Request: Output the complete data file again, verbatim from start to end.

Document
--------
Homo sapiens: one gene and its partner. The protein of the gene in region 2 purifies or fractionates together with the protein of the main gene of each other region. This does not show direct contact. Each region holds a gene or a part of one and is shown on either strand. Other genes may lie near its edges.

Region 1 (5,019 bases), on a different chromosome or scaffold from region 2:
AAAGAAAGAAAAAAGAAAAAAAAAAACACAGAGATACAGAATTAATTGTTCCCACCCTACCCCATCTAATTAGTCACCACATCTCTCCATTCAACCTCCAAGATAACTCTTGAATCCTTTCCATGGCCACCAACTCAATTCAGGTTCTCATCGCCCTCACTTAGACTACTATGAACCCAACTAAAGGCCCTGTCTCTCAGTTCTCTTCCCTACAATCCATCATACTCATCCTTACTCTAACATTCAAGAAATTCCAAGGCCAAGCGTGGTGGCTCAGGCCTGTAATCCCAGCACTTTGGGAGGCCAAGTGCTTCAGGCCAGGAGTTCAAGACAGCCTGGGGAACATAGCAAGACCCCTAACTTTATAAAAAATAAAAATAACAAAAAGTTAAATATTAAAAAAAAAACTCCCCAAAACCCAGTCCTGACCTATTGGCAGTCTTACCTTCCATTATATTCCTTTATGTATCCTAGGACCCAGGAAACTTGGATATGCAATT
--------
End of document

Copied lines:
Homo sapiens: one gene and its partner. The protein of the gene in region 2 purifies or fractionates together with the protein of the main gene of each other region. This does not show direct contact. Each region holds a gene or a part of one and is shown on either strand. Other genes may lie near its edges.

Region 1 (5,019 bases), on a different chromosome or scaffold from region 2:
AAAGAAAGAAAAAAGAAAAAAAAAAACACAGAGATACAGAATTAATTGTTCCCACCCTACCCCATCTAATTAGTCACCACATCTCTCCATTCAACCTCCAAGATAACTCTTGAATCCTTTCCATGGCCACCAACTCAATTCAGGTTCTCATCGCCCTCACTTAGACTACTATGAACCCAACTAAAGGCCCTGTCTCTCAGTTCTCTTCCCTACAATCCATCATACTCATCCTTACTCTAACATTCAAGAAATTCCAAGGCCAAGCGTGGTGGCTCAGGCCTGTAATCCCAGCACTTTGGGAGGCCAAGTGCTTCAGGCCAGGAGTTCAAGACAGCCTGGGGAACATAGCAAGACCCCTAACTTTATAAAAAATAAAAATAACAAAAAGTTAAATATTAAAAAAAAAACTCCCCAAAACCCAGTCCTGACCTATTGGCAGTCTTACCTTCCATTATATTCCTTTATGTATCCTAGGACCCAGGAAACTTGGATATGCAATT